What does it mean to be a sister in the time of COVID-19?

By Ramie Churchill

When Sister Rosemary Kolich, known as Sister Rosie, was a student at the University of Saint Mary, in the 1970s. She never saw herself teaching at the same institution, even though she loved it. After graduating with her Bachelor of Arts from USM, Sister Rosie went to get her Masters of Arts at Middlebury College, her Ph.D. at Saint Louis University.

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She also never saw herself as an online instructor. Today she is doing both. One is a passion since birth, and one has come from a need after the coronavirus in March of 2020, which has caused the school to shut down in-person classes.

What does it mean to be a Sister?

Sister Rosie has been a Sister of Charity in Leavenworth for 38 years. As a sister, she always knew she wanted to be a teacher. Teaching is work that sisters always do along with being nurses. When the Sisters of Charity started in 1858 after arriving in Leavenworth, Kansas, by boat, they started for three reasons. To teach, heal, and care for orphans. They have been doing this ever since, but today this looks much different because orphans aren’t just a baby left on someone’s porch; it is a much bigger picture like helping the community as a whole. Sister Rosie continues the mission of Sisters of Charity as a teacher.

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Sister Rosie said, “we respond to the times and the needs of the times.” and that’s why the services may look different now as they are evolving and responding to current news and events. But still adhering to their mission of teaching, healing, and caring for the greater community. She has served on numerous committees and in a variety of leadership positions, including Faculty Senate Chair. Currently, Sister Rosie is Chair of Rank and Tenure and Director of Mission Council. In 2010, Sister Rosie was the recipient of the University’s Sullivan Award for Teaching Excellence. Throughout her teaching career, she has presented at various conferences, including the Columbia Scholastic Press Association in New York, the NCEA (National Catholic Educational Association) in Minneapolis, and the Gaskell Society in Stratford-upon-Avon.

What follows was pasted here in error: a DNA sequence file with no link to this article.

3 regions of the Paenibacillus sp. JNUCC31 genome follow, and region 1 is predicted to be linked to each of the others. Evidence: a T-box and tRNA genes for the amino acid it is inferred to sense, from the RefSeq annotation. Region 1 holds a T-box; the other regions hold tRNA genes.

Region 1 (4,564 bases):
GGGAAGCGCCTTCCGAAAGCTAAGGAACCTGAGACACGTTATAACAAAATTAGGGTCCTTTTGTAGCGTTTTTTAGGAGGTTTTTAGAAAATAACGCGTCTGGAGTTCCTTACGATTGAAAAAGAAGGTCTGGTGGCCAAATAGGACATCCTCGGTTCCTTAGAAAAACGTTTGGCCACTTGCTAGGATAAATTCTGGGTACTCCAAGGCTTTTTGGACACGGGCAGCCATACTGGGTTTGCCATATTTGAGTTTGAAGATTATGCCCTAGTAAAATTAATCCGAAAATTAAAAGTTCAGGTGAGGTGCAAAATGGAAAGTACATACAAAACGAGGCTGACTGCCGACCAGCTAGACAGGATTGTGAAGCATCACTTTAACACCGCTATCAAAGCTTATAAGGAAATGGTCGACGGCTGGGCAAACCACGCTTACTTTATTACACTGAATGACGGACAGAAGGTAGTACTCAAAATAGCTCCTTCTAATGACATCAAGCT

Sister Rosie said, “I have always believed when you get lost and deep in literature, it often brings us back to life.” literature helps to bring you back to the human connections. That is what she says is fun about being a teacher—being able to make those social connections through literature. This is especially important with the virus making many people feel the lack of human connection. Sister Rosie has been an English professor at the University of Saint Mary for 23 years. Through her missions and hardships, nothing could quite prepare her for the pandemic that would come in 2020. “I have never seen myself as an online teacher.” She believes being in the classroom helps to open up student’s horizons and helps them grow. Not only as students but as people, Sister Rosie always said she would retire before teaching an online class. However, it became a need, as the University was shutting down due to the pandemic. There was no other way to help, other than to start the online learning. This new experience has taken her to a new place. This unique place and new opportunity are directly related to COVID-19.

Photo of Lisa Churchill taken by Ramie Churchill